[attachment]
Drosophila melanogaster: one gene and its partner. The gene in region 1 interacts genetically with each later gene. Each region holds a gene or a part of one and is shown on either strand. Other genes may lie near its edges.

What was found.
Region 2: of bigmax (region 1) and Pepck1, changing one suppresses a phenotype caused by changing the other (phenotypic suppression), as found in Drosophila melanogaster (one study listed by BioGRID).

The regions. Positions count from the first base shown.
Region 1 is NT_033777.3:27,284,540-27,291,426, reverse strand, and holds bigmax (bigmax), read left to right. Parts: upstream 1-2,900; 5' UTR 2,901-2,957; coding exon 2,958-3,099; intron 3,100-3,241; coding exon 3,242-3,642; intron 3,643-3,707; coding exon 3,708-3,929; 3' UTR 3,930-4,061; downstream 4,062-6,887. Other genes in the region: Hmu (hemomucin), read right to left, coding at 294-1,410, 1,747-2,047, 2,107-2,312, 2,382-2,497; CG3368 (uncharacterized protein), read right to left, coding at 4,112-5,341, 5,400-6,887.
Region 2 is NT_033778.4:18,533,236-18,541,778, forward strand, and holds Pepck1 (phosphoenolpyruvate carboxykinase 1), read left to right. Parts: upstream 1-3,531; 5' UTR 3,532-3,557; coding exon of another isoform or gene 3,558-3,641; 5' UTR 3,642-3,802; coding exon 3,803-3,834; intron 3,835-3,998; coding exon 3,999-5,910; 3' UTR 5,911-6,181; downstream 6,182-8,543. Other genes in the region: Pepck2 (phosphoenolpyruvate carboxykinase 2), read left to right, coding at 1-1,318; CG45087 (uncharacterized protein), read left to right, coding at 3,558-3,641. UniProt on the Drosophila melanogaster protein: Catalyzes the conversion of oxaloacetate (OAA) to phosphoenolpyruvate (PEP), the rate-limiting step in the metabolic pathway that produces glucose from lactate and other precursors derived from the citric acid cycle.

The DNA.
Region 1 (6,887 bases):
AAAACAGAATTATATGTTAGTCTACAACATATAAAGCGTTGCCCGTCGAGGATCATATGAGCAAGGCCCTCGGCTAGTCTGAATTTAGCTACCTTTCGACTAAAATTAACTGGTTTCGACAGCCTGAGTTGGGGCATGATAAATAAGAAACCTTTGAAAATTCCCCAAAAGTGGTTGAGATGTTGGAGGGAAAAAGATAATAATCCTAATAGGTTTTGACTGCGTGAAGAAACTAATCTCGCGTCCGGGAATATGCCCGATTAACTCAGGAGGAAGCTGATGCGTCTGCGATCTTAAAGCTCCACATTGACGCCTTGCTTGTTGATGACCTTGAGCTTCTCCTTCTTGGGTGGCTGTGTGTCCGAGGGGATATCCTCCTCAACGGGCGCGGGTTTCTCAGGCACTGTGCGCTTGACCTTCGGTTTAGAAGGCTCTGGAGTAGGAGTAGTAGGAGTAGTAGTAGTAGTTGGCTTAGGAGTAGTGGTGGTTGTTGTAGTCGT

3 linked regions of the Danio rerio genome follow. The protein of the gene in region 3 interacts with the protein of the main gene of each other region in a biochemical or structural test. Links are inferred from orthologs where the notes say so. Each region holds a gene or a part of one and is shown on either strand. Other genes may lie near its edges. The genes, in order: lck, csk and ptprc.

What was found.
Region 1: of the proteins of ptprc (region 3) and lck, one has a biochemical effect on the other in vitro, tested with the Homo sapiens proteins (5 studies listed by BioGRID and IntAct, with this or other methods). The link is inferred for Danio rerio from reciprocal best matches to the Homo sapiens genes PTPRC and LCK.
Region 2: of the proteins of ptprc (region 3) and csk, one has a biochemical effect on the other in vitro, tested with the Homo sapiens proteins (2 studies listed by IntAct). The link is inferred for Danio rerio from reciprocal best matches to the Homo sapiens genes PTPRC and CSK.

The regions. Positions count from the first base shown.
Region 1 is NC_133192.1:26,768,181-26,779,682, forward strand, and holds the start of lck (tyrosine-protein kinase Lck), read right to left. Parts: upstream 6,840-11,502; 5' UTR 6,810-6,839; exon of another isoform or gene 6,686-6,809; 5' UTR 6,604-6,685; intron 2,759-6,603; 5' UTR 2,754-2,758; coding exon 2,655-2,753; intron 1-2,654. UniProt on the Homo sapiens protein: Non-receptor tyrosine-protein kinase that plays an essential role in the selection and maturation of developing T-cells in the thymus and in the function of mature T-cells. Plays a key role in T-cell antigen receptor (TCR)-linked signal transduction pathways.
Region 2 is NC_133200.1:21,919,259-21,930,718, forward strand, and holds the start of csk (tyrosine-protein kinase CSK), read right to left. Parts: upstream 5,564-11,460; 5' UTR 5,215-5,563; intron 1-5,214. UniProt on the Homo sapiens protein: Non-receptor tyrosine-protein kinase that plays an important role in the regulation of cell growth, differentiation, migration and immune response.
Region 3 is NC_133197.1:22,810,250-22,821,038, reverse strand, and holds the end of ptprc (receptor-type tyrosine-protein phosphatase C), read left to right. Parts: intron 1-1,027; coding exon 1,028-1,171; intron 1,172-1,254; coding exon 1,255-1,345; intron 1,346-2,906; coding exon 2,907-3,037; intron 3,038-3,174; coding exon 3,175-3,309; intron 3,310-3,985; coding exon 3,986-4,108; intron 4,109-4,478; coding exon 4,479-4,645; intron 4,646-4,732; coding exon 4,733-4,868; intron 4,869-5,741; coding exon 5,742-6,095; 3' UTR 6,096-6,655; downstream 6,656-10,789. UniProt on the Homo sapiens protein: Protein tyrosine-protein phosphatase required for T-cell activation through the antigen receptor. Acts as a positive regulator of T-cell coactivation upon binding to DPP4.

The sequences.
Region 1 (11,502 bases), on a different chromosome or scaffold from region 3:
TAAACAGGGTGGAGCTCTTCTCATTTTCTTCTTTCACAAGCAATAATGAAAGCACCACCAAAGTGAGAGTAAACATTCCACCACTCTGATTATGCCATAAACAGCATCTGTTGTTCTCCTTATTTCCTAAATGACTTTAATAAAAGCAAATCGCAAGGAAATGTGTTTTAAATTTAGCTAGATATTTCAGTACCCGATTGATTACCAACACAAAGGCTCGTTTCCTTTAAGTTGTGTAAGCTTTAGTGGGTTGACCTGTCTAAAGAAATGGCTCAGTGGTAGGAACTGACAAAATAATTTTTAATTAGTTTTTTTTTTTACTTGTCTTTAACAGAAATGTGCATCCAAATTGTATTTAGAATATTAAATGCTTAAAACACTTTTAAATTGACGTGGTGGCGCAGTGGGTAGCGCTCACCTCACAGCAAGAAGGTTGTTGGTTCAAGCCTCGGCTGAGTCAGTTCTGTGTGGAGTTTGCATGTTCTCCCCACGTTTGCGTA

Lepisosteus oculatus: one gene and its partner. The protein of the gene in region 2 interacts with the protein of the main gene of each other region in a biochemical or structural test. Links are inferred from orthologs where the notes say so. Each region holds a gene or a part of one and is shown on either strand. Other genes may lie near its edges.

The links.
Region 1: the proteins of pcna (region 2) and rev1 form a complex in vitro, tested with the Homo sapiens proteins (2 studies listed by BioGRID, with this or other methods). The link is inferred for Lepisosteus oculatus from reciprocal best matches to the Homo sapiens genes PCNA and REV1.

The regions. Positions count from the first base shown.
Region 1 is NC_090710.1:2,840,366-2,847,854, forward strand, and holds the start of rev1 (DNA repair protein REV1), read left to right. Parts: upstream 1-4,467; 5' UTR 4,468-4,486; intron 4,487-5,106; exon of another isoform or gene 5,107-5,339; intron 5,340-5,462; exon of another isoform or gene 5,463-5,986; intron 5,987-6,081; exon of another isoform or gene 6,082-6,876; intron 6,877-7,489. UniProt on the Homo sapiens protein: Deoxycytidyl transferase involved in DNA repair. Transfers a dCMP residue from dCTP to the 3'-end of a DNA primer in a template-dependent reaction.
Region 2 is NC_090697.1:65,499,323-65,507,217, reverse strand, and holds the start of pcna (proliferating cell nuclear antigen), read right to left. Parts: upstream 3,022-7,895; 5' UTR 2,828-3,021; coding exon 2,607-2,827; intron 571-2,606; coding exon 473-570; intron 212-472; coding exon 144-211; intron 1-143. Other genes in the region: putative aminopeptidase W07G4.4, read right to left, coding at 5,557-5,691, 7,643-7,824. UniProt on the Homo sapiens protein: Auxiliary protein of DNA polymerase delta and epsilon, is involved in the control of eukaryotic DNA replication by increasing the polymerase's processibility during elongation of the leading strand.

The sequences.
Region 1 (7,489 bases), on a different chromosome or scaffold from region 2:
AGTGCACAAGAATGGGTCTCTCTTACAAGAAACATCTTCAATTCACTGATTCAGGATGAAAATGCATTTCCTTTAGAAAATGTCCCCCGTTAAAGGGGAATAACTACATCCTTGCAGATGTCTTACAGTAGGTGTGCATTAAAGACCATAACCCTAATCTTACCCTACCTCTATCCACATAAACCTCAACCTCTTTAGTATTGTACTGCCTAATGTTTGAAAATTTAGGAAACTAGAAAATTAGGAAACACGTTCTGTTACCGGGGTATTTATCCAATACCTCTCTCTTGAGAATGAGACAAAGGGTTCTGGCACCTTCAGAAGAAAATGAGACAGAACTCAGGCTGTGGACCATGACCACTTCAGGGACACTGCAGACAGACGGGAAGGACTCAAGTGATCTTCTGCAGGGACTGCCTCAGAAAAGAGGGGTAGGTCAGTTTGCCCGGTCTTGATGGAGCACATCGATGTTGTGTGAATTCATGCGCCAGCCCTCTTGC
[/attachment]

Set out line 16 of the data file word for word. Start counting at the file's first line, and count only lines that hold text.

Region 2 is NC_133200.1:21,919,259-21,930,718, forward strand, and holds the start of csk (tyrosine-protein kinase CSK), read right to left. Parts: upstream 5,564-11,460; 5' UTR 5,215-5,563; intron 1-5,214. UniProt on the Homo sapiens protein: Non-receptor tyrosine-protein kinase that plays an important role in the regulation of cell growth, differentiation, migration and immune response.